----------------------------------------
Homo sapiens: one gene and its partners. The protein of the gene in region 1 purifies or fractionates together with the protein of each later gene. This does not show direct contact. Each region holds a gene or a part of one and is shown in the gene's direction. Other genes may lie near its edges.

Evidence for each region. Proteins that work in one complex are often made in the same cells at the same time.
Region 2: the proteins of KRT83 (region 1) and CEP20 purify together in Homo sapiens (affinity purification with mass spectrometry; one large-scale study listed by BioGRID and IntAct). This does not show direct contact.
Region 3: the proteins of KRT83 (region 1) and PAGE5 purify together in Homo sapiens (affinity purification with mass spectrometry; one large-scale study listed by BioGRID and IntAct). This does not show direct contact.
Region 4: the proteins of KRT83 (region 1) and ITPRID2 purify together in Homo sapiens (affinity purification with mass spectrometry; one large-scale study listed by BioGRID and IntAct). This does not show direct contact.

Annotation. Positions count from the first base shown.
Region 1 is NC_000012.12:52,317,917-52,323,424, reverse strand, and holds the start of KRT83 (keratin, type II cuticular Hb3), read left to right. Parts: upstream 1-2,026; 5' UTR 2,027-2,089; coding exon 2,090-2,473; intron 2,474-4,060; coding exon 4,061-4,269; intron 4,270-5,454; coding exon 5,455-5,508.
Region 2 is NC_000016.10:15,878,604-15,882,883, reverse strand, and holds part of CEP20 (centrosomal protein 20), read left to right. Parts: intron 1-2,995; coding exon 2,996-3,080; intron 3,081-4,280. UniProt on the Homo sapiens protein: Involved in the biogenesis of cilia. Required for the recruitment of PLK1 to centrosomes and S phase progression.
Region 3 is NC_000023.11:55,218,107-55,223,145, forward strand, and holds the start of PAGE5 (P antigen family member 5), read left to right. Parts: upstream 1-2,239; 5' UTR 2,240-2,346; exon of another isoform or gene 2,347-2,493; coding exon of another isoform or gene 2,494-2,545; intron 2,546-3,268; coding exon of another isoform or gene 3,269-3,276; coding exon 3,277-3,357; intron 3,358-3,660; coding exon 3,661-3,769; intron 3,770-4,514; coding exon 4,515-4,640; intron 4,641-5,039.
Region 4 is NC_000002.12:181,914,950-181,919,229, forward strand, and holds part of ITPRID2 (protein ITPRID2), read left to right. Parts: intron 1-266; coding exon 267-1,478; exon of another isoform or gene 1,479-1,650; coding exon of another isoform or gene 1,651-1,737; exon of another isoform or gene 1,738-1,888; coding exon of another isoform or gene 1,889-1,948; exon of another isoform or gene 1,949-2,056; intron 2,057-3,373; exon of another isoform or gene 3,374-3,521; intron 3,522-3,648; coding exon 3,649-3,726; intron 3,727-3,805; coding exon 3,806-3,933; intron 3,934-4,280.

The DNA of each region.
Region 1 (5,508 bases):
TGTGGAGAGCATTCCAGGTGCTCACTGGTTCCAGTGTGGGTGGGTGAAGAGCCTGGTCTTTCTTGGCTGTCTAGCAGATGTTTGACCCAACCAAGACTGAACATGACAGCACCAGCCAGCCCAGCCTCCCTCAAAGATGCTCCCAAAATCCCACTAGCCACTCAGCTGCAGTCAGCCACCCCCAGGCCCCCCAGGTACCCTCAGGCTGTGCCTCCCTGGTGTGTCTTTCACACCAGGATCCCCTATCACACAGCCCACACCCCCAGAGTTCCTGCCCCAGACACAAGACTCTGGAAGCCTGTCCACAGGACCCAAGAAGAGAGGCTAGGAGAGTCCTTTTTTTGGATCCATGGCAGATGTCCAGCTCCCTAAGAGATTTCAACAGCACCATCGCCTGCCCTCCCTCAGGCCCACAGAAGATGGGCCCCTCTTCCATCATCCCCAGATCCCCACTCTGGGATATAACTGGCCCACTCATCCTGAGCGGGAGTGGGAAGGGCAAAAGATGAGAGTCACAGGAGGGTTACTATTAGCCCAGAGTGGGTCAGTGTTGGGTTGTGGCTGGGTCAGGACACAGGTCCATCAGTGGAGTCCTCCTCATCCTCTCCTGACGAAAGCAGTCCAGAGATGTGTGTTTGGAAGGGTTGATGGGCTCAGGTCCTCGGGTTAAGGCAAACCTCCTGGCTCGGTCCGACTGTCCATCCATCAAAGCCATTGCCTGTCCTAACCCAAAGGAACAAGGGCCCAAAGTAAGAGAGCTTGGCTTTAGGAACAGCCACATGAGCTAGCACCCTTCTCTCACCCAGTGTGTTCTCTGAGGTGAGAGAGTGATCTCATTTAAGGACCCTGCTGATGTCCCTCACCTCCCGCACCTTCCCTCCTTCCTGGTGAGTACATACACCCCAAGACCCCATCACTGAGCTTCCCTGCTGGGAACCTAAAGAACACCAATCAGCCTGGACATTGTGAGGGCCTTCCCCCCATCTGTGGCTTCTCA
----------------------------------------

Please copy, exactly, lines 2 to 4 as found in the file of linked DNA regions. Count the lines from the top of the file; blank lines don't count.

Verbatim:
Evidence for each region. Proteins that work in one complex are often made in the same cells at the same time.
Region 2: the proteins of KRT83 (region 1) and CEP20 purify together in Homo sapiens (affinity purification with mass spectrometry; one large-scale study listed by BioGRID and IntAct). This does not show direct contact.
Region 3: the proteins of KRT83 (region 1) and PAGE5 purify together in Homo sapiens (affinity purification with mass spectrometry; one large-scale study listed by BioGRID and IntAct). This does not show direct contact.